Rewriting the risk: Addressing the challenge of climate change
Our latest global report finds that the insurance industry has a central role in building wider understanding of climate-related risks and in mitigating against those risks.
Our latest global report finds that the insurance industry has a central role in building wider understanding about climate-related risks and in mitigating against those risks. It canvasses the views of insurance industry experts and citizens from a wide range of markets to explore four key issues:
- The impact of climate change on insurers
- How to mobilise insurance markets to mitigate climate risks
- Value chain risk arising from climate risk
- The growing trend of climate litigation risk.
Collaboration for change
Climate change presents a wide range of emerging risks which affect all businesses and households across all societies. The risk management approaches and underwriting practices of the global insurance industry are a major catalyst for managing those risks and driving positive change. However, (re)insurers cannot mitigate climate change alone. Collaboration between all actors, including governments, is vital.
The Intergovernmental Panel on Climate Change makes clear the time for action is now. To that end, the report outlines the climate action already being taken by (re)insurers. In addition, we look at what more the sector must do to make their own business value chains sustainable, and to help their clients to meet net zero.
The evidence of climate action being taken in many countries is deeply encouraging. However, it is clear that all sectors have an important role to play in achieving further and substantial emissions reductions. Addressing the challenges of climate change requires true innovation – in institutions and organisations; understanding and thought; technology and leadership. In turn, the right policies, infrastructure and regulatory landscape are required to enable business to help meet the targets.
Deborah Newberry, Corporate Affairs Director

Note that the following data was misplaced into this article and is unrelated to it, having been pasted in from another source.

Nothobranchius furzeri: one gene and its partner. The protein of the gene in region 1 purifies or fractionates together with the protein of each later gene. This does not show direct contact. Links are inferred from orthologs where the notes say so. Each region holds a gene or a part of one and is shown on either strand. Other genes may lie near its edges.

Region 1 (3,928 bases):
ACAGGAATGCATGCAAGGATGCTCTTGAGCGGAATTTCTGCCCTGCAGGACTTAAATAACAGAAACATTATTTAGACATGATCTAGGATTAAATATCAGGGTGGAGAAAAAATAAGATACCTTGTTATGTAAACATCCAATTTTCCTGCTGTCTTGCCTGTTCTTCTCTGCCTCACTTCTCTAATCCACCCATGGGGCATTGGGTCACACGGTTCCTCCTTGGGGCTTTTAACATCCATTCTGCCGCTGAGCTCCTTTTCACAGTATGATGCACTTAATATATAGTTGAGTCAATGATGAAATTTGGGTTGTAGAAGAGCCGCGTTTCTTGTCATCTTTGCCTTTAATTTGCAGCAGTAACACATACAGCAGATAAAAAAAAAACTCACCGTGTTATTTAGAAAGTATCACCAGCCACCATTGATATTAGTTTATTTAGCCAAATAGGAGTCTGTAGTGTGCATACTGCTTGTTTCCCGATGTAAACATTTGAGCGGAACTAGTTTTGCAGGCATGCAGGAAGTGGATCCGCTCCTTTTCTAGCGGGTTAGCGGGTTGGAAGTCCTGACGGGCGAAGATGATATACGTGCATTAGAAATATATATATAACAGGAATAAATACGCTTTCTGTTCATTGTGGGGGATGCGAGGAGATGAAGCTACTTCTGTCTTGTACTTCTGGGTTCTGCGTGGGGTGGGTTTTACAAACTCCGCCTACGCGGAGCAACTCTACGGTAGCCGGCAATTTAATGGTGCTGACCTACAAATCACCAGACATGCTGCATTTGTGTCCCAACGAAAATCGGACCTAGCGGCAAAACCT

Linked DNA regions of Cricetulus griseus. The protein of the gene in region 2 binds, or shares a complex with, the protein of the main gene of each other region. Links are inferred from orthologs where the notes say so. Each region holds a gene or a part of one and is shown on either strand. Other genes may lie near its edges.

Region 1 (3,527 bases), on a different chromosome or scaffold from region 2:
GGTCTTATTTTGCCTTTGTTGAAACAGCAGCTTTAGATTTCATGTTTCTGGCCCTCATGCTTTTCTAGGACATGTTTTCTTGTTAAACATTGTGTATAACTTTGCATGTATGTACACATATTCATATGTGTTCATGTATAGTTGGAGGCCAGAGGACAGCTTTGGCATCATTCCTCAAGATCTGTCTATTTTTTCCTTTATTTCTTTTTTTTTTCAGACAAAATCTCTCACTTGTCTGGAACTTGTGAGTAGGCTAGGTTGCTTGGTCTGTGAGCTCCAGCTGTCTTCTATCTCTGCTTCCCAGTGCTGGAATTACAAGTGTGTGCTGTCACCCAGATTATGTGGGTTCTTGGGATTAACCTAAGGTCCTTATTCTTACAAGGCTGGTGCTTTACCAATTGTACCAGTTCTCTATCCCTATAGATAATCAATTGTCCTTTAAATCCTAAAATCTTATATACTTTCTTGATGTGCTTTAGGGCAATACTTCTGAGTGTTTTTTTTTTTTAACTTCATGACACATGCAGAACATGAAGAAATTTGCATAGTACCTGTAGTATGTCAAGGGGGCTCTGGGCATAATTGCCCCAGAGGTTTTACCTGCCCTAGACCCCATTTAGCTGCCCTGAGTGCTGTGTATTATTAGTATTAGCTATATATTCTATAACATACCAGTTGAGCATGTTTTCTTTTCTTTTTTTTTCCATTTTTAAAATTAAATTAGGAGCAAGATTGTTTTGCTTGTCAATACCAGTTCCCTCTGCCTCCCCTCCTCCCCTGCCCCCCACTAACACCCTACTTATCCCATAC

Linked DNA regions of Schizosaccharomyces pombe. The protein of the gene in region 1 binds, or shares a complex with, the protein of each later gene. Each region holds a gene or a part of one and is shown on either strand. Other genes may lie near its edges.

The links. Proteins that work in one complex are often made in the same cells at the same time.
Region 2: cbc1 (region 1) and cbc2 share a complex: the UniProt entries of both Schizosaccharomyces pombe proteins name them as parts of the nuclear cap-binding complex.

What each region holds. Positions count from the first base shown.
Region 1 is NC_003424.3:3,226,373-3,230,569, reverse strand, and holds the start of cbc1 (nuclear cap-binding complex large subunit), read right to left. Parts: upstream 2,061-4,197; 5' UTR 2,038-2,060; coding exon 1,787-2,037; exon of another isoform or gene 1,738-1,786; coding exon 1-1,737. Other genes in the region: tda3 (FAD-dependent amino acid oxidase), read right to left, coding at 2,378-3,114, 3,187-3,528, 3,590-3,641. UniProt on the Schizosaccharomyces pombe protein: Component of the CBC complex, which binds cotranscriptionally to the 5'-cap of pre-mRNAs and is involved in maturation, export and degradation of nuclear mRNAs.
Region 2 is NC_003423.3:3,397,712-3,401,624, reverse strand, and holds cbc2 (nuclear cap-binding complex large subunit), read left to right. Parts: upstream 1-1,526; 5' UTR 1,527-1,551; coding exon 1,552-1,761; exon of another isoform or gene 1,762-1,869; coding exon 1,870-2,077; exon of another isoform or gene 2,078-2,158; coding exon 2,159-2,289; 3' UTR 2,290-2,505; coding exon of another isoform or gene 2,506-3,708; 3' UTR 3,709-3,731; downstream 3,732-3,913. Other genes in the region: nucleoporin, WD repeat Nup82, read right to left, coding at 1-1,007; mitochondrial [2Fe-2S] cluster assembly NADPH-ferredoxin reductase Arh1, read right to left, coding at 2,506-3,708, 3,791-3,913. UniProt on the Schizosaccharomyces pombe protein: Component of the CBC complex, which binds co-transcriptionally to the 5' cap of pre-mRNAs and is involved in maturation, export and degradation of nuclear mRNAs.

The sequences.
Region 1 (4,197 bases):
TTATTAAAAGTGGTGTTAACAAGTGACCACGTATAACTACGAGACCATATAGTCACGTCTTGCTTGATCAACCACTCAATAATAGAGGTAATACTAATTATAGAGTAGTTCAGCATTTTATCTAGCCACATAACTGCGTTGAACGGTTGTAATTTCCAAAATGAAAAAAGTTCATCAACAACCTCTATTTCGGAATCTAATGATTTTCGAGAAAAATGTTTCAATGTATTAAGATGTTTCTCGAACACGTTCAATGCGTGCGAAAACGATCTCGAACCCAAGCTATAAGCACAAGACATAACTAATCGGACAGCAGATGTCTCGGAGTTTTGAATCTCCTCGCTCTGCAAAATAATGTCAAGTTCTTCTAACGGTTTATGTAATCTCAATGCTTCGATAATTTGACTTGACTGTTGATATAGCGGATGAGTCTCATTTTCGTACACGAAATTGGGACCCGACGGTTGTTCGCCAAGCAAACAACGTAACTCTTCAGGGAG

The report sets out six strategic recommendations for (re)insurers to integrate into their own value chain, as well as encourage their corporate clients to adopt them, to help address climate risks and reduce the likelihood of environmental liability claims made against them:
The growth in sustainability and climate-related issues impacts on all types of insurance policies for the simple reason that climate risks are a constant, growing concern. From an underwriting perspective, changes in practice will be required to price climate risks more accurately in the future. (Re)insurers (and the businesses they insure) that are ahead of the transformation game, like those at the forefront of the industrial revolution and the move to a digital economy, are much more likely to succeed.
John Bruce, Partner
Insurance markets in numbers
The climate litigation landscape is already active, not least due to rising citizen demands for action. We are seeing a shift towards those individuals, NGOs and groups who want to agitate and make their views known. Forcing companies and government bodies to adhere to their sustainability policies and promises is set to become a growth area for future litigation. Whilst that is becoming a reality in some countries like Australia, the US and the UK, other jurisdictions should take heed.
Matt Andrews, Partner
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